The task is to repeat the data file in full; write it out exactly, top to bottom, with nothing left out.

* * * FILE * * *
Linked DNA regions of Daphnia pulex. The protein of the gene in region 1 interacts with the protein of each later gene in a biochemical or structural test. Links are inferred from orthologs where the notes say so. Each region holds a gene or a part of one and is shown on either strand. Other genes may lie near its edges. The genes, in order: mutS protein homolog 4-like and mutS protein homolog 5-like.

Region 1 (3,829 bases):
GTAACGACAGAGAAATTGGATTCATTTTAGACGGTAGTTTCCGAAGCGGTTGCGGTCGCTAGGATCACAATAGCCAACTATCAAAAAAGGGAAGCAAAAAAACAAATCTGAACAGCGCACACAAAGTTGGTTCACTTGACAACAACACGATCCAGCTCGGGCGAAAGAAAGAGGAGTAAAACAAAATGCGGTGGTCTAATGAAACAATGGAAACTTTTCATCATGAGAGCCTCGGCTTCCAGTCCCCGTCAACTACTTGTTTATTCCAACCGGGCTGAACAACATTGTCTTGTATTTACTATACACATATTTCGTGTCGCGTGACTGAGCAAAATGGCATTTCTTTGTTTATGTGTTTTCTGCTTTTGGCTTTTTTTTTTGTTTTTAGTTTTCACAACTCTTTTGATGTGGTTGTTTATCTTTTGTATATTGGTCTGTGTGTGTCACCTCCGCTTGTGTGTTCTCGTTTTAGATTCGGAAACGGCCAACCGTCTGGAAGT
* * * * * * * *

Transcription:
Linked DNA regions of Daphnia pulex. The protein of the gene in region 1 interacts with the protein of each later gene in a biochemical or structural test. Links are inferred from orthologs where the notes say so. Each region holds a gene or a part of one and is shown on either strand. Other genes may lie near its edges. The genes, in order: mutS protein homolog 4-like and mutS protein homolog 5-like.

Region 1 (3,829 bases):
GTAACGACAGAGAAATTGGATTCATTTTAGACGGTAGTTTCCGAAGCGGTTGCGGTCGCTAGGATCACAATAGCCAACTATCAAAAAAGGGAAGCAAAAAAACAAATCTGAACAGCGCACACAAAGTTGGTTCACTTGACAACAACACGATCCAGCTCGGGCGAAAGAAAGAGGAGTAAAACAAAATGCGGTGGTCTAATGAAACAATGGAAACTTTTCATCATGAGAGCCTCGGCTTCCAGTCCCCGTCAACTACTTGTTTATTCCAACCGGGCTGAACAACATTGTCTTGTATTTACTATACACATATTTCGTGTCGCGTGACTGAGCAAAATGGCATTTCTTTGTTTATGTGTTTTCTGCTTTTGGCTTTTTTTTTTGTTTTTAGTTTTCACAACTCTTTTGATGTGGTTGTTTATCTTTTGTATATTGGTCTGTGTGTGTCACCTCCGCTTGTGTGTTCTCGTTTTAGATTCGGAAACGGCCAACCGTCTGGAAGT